It is said that the ancient Chinese cursed their enemies by saying ‘may you live in interesting times’. Post-RDR, it would seem that advisers are on the receiving end of this curse, with providers failing to deliver on promises.
This is not the first time I have expressed my frustration over the inadequacy of provider systems and controls, but
I have been fighting a client’s corner with Aegon for some weeks now. I am more convinced than ever that closer control needs to be focused on the provider end to protect clients’ interests.
The saga began in April when Aegon invested some of our client’s money in the wrong fund. We had told the company not to do so and it had confirmed our instructions, but went ahead and invested there.
Subsequently we requested a monthly income from an investment and Aegon paid the full year’s income in one transaction. In both cases it took considerable time and much chasing to identify the problem and resolve it. In addition, it has been difficult to ascertain if these mistakes had disadvantaged the client – and if so, to what extent. These incidents were followed by more.
Soon afterwards an Aegon administrator instructed a trade on the client’s account in error and assets were sold. Aegon has admitted its mistake and retrieved the assets on behalf of the client.
The client logged into his Aegon online account daily to ensure that his assets were reinstated and noticed yet another error – the account showed an adviser charge that was deducted twice.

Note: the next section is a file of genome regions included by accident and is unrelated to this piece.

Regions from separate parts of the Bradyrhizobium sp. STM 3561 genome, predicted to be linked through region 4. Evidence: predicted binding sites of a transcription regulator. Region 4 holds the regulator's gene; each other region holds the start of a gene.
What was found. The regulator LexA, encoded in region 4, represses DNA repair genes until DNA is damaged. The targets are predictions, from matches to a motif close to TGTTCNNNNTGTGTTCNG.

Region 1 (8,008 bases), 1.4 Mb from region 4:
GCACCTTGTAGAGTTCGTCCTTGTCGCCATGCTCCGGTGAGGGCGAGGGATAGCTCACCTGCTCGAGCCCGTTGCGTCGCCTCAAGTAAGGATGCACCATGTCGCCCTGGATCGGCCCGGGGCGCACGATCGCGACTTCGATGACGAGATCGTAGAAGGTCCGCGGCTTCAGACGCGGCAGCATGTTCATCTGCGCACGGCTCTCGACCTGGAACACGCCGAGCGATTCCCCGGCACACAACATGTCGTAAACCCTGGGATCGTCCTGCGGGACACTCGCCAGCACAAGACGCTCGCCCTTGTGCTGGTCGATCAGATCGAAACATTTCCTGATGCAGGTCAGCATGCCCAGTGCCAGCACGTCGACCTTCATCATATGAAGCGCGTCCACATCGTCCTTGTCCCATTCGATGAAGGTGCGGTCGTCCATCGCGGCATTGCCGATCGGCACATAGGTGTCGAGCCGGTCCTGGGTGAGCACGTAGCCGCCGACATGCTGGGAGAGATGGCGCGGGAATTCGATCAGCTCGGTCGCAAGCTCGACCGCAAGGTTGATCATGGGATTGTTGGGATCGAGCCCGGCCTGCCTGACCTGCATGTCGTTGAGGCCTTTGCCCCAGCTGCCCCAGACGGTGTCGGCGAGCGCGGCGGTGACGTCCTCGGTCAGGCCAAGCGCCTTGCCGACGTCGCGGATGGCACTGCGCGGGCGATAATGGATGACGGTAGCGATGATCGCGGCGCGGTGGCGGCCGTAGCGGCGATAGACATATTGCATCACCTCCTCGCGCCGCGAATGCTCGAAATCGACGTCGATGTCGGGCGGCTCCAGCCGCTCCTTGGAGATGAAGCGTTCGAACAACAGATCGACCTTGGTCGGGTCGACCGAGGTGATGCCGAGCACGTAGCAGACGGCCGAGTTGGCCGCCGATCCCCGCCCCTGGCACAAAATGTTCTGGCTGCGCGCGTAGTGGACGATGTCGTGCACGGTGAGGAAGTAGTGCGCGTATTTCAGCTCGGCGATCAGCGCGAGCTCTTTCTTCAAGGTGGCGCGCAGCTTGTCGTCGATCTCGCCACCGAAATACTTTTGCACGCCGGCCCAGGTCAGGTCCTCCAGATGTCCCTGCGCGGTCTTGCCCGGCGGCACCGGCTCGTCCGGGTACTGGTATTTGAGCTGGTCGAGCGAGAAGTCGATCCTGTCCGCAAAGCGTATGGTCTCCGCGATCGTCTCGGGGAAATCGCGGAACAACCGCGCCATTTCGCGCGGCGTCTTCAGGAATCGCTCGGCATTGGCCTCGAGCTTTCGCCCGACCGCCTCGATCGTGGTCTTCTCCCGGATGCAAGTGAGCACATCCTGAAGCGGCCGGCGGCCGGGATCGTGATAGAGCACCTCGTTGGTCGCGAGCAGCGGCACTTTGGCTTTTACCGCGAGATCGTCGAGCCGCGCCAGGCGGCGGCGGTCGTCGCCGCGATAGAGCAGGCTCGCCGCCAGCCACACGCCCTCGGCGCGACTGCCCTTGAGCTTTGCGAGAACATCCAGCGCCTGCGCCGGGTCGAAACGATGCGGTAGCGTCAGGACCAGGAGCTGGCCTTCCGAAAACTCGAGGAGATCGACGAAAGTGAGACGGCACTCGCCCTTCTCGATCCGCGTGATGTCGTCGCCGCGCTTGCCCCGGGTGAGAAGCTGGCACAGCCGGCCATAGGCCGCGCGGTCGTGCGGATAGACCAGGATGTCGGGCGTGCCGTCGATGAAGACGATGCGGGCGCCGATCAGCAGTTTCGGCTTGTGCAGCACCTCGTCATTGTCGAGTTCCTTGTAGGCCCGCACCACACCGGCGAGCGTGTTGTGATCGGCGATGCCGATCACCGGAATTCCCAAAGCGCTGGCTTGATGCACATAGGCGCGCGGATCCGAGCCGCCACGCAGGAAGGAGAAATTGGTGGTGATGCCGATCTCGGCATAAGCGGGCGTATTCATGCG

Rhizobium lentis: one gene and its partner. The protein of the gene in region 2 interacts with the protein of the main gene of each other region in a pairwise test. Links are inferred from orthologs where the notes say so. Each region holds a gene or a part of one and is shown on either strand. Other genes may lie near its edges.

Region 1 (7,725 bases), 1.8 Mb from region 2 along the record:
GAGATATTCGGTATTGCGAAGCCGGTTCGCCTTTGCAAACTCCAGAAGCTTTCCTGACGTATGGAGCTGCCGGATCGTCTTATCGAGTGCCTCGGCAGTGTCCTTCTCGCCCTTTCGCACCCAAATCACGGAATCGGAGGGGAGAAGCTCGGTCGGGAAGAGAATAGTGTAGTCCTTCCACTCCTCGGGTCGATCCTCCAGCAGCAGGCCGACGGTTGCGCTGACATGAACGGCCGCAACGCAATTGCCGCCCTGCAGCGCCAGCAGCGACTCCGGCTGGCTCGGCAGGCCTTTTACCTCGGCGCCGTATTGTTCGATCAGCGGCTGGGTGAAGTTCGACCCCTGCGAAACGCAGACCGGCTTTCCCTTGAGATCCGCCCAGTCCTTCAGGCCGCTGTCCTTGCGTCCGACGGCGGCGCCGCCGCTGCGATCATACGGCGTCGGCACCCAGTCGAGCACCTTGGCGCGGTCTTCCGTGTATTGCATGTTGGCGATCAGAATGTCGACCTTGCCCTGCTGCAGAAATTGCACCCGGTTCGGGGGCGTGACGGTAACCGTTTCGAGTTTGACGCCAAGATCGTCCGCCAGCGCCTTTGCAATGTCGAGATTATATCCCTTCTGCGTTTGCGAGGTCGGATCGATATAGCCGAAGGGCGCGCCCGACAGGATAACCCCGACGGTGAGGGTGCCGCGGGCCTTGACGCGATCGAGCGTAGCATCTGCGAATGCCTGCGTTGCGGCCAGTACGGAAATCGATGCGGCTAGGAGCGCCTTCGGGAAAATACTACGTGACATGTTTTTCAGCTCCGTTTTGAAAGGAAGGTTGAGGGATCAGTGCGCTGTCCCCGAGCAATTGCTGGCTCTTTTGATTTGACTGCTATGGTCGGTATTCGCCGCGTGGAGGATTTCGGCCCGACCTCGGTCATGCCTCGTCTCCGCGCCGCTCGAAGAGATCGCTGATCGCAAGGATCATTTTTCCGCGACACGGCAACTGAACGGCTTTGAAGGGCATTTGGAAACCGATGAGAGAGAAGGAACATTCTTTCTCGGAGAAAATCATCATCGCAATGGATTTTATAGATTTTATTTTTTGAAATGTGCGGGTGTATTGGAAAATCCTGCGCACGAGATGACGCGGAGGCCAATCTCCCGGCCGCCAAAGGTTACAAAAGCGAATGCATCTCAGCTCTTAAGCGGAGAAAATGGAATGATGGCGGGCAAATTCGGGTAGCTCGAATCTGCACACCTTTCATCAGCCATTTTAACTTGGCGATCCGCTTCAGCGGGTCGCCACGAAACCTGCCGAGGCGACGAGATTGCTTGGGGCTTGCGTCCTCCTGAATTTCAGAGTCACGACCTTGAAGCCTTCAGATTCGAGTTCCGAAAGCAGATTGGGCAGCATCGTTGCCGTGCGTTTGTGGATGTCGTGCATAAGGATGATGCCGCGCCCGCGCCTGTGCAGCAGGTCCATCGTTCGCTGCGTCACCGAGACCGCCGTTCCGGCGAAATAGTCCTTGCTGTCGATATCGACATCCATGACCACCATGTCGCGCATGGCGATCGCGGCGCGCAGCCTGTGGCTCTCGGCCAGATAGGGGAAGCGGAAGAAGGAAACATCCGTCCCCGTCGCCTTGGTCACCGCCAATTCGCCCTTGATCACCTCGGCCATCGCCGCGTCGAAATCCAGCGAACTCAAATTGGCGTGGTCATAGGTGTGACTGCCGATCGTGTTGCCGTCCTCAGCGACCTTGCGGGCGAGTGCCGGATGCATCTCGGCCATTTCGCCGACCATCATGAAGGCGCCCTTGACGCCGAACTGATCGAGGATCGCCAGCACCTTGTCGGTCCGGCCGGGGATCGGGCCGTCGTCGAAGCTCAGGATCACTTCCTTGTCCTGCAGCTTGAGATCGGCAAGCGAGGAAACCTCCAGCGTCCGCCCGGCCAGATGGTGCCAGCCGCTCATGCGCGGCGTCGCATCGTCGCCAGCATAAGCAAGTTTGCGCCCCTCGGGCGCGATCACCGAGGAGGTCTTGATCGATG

However, getting to the root of the problem has been a nightmare. Aegon had assured us from the start that the systems and technology for its platform were top-notch and that it could handle all types of transactions.
Despite the claim that the systems required little human intervention, multiple errors occurred for this one client in a few months.
Aegon claims high service levels but the reality seems to be a different picture. We have spent many hours exchanging emails and phone calls with Aegon’s team and our overall impression is of a team that is under-trained and unable to meet promised deadlines.
The information provided to us contained errors or was in a format that was complex and misleading.
Aegon has offered our client compensation – a miserly £150 for the erroneous trade of his assets – but has offered him nothing in respect of the error made with the adviser charge. Of course, we should be charging our client for the hours we have spent unravelling the mess and we have calculated this at £10,000.
Aegon has acknowledged that work was necessary but has offered us just £2,500.
My feeling is that Aegon has failed on all counts: customer care, delivering on its promises, staff training, procedures and technology.
Carl Lamb is managing director of Almary Green